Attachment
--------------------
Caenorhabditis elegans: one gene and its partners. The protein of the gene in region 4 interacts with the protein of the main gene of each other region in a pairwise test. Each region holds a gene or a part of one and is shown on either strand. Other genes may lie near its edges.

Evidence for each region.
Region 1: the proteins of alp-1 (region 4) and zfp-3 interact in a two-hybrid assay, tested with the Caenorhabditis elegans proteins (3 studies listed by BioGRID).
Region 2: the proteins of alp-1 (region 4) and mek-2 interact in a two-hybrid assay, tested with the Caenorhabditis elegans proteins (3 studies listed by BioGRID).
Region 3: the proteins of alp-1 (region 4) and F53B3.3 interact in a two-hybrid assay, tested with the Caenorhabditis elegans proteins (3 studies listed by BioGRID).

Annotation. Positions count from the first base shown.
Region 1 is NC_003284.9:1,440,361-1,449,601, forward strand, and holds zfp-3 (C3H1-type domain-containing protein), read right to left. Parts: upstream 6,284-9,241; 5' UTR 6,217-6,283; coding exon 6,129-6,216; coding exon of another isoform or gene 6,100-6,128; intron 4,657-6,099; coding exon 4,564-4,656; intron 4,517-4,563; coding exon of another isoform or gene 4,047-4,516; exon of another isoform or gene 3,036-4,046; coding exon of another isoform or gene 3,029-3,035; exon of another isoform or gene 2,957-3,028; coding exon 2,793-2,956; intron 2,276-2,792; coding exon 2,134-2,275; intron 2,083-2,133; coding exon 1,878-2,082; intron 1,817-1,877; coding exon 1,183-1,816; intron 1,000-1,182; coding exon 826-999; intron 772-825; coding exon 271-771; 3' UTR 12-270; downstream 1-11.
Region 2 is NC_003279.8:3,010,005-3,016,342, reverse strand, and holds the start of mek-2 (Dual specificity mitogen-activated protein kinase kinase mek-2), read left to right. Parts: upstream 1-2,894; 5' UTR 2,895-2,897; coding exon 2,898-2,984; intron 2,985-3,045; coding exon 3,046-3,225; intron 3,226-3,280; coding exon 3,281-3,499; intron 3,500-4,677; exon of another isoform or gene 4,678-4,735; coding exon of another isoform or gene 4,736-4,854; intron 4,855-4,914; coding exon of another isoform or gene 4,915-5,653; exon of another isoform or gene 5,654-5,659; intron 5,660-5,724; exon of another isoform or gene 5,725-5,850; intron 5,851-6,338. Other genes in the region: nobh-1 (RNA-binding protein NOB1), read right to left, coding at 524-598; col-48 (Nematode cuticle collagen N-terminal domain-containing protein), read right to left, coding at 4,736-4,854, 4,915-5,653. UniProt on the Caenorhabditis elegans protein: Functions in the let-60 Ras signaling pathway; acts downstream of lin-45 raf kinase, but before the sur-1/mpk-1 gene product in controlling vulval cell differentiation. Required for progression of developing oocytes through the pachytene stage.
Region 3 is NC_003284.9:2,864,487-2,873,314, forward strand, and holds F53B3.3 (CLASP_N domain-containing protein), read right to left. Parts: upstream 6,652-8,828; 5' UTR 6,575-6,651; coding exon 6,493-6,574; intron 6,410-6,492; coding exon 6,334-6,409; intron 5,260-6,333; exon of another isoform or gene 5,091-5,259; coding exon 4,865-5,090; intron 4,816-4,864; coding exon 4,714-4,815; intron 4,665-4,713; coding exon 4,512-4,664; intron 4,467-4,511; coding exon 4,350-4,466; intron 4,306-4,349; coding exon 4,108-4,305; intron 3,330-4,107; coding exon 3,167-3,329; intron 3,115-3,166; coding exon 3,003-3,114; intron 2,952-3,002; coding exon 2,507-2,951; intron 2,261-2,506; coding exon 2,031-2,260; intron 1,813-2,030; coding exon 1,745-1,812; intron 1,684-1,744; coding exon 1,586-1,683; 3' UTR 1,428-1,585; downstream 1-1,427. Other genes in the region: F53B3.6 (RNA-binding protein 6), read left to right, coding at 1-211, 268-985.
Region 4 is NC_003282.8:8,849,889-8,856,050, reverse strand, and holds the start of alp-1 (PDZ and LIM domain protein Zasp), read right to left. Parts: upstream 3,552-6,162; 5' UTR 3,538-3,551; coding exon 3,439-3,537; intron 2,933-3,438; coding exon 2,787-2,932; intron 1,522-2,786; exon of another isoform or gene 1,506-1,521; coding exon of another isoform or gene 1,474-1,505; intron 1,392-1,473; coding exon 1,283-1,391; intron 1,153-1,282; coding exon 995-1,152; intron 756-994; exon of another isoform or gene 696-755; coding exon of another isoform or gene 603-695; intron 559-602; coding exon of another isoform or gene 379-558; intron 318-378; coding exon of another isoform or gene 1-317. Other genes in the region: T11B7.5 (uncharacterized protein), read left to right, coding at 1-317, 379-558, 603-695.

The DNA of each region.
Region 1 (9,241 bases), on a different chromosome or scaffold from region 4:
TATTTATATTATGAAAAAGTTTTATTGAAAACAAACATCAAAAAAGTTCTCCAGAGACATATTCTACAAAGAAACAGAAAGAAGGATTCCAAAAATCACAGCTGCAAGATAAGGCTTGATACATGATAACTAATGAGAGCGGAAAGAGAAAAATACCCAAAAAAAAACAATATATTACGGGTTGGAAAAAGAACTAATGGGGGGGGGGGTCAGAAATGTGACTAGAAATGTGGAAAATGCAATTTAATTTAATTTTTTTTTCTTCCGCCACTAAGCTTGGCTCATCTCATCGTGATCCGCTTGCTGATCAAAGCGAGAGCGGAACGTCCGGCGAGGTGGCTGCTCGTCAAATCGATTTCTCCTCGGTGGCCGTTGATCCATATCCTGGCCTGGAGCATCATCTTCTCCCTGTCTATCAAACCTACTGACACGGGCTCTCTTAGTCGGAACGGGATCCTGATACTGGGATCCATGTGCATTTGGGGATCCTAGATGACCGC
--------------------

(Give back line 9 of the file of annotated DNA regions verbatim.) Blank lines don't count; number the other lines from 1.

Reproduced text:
Region 3 is NC_003284.9:2,864,487-2,873,314, forward strand, and holds F53B3.3 (CLASP_N domain-containing protein), read right to left. Parts: upstream 6,652-8,828; 5' UTR 6,575-6,651; coding exon 6,493-6,574; intron 6,410-6,492; coding exon 6,334-6,409; intron 5,260-6,333; exon of another isoform or gene 5,091-5,259; coding exon 4,865-5,090; intron 4,816-4,864; coding exon 4,714-4,815; intron 4,665-4,713; coding exon 4,512-4,664; intron 4,467-4,511; coding exon 4,350-4,466; intron 4,306-4,349; coding exon 4,108-4,305; intron 3,330-4,107; coding exon 3,167-3,329; intron 3,115-3,166; coding exon 3,003-3,114; intron 2,952-3,002; coding exon 2,507-2,951; intron 2,261-2,506; coding exon 2,031-2,260; intron 1,813-2,030; coding exon 1,745-1,812; intron 1,684-1,744; coding exon 1,586-1,683; 3' UTR 1,428-1,585; downstream 1-1,427. Other genes in the region: F53B3.6 (RNA-binding protein 6), read left to right, coding at 1-211, 268-985.